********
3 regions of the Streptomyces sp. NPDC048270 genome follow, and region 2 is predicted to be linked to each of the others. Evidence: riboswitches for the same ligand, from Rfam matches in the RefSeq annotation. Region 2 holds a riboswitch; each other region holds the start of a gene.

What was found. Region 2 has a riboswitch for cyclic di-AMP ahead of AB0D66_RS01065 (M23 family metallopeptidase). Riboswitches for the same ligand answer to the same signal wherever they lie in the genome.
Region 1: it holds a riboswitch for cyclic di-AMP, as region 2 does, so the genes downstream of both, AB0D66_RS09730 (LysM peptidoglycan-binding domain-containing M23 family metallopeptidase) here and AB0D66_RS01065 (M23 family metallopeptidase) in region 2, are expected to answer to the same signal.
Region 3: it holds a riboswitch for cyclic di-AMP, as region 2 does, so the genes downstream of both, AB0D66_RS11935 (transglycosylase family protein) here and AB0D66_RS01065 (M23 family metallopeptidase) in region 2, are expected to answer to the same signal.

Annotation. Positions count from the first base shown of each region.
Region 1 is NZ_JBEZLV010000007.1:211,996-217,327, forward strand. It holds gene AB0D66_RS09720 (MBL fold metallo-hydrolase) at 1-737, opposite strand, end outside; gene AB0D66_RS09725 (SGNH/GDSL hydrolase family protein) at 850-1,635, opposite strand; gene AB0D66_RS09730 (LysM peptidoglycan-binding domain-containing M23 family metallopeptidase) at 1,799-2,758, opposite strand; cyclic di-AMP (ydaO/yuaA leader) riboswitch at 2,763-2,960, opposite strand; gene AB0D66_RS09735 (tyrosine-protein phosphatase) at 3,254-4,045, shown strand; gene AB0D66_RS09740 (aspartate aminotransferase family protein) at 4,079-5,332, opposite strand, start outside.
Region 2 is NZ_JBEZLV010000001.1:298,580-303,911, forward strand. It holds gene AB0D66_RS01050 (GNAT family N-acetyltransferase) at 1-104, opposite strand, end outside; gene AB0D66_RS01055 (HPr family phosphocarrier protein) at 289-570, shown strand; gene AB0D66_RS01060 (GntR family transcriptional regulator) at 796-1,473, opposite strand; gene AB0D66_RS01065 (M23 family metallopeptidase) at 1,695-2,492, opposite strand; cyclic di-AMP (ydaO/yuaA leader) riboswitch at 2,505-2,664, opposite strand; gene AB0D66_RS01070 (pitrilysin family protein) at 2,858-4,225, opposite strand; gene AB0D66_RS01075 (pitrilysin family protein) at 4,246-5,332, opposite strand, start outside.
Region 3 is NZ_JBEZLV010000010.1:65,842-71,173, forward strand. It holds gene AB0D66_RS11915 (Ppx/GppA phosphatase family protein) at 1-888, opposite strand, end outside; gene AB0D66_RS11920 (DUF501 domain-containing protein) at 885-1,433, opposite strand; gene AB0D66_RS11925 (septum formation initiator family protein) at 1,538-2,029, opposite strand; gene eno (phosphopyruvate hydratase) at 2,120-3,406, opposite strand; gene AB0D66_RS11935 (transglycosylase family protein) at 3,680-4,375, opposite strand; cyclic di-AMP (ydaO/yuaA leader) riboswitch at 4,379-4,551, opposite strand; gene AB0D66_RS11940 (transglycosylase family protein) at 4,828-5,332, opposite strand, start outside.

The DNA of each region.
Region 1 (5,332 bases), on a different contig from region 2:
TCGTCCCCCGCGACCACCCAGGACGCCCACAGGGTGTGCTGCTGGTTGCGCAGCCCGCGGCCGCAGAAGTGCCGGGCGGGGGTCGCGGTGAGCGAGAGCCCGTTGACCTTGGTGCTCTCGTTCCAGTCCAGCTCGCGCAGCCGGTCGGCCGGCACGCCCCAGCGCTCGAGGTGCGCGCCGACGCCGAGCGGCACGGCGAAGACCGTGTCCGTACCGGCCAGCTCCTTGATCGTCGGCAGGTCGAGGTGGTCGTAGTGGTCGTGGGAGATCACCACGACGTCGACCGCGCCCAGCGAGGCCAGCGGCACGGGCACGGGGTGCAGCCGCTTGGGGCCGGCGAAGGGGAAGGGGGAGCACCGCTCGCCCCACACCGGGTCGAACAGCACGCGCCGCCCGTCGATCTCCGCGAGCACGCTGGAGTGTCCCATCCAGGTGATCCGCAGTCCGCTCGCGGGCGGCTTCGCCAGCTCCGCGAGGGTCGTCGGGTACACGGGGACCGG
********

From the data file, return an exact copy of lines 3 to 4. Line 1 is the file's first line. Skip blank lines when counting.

Region 1: it holds a riboswitch for cyclic di-AMP, as region 2 does, so the genes downstream of both, AB0D66_RS09730 (LysM peptidoglycan-binding domain-containing M23 family metallopeptidase) here and AB0D66_RS01065 (M23 family metallopeptidase) in region 2, are expected to answer to the same signal.
Region 3: it holds a riboswitch for cyclic di-AMP, as region 2 does, so the genes downstream of both, AB0D66_RS11935 (transglycosylase family protein) here and AB0D66_RS01065 (M23 family metallopeptidase) in region 2, are expected to answer to the same signal.